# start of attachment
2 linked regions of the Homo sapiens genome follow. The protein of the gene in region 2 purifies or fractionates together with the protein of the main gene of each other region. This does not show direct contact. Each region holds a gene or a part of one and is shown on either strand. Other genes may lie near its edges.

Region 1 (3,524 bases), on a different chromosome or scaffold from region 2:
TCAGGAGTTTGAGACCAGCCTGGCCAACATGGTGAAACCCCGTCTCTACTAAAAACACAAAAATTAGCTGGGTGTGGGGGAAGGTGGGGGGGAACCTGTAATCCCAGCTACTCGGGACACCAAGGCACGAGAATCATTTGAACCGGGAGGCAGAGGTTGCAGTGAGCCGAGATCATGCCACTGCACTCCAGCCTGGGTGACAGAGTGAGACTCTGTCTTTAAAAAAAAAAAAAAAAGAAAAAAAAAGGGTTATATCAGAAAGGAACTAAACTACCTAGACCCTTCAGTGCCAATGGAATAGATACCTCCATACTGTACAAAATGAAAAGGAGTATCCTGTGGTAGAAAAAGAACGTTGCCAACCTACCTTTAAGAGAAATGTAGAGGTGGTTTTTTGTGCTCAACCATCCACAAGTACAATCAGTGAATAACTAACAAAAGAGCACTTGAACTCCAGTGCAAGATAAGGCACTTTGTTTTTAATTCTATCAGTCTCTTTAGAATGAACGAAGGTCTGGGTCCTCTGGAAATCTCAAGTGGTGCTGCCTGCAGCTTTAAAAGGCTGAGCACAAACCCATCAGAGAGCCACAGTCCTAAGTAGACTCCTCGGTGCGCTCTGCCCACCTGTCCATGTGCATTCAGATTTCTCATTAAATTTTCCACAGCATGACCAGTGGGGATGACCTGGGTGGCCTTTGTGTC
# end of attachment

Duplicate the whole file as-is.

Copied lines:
2 linked regions of the Homo sapiens genome follow. The protein of the gene in region 2 purifies or fractionates together with the protein of the main gene of each other region. This does not show direct contact. Each region holds a gene or a part of one and is shown on either strand. Other genes may lie near its edges.

Region 1 (3,524 bases), on a different chromosome or scaffold from region 2:
TCAGGAGTTTGAGACCAGCCTGGCCAACATGGTGAAACCCCGTCTCTACTAAAAACACAAAAATTAGCTGGGTGTGGGGGAAGGTGGGGGGGAACCTGTAATCCCAGCTACTCGGGACACCAAGGCACGAGAATCATTTGAACCGGGAGGCAGAGGTTGCAGTGAGCCGAGATCATGCCACTGCACTCCAGCCTGGGTGACAGAGTGAGACTCTGTCTTTAAAAAAAAAAAAAAAAGAAAAAAAAAGGGTTATATCAGAAAGGAACTAAACTACCTAGACCCTTCAGTGCCAATGGAATAGATACCTCCATACTGTACAAAATGAAAAGGAGTATCCTGTGGTAGAAAAAGAACGTTGCCAACCTACCTTTAAGAGAAATGTAGAGGTGGTTTTTTGTGCTCAACCATCCACAAGTACAATCAGTGAATAACTAACAAAAGAGCACTTGAACTCCAGTGCAAGATAAGGCACTTTGTTTTTAATTCTATCAGTCTCTTTAGAATGAACGAAGGTCTGGGTCCTCTGGAAATCTCAAGTGGTGCTGCCTGCAGCTTTAAAAGGCTGAGCACAAACCCATCAGAGAGCCACAGTCCTAAGTAGACTCCTCGGTGCGCTCTGCCCACCTGTCCATGTGCATTCAGATTTCTCATTAAATTTTCCACAGCATGACCAGTGGGGATGACCTGGGTGGCCTTTGTGTC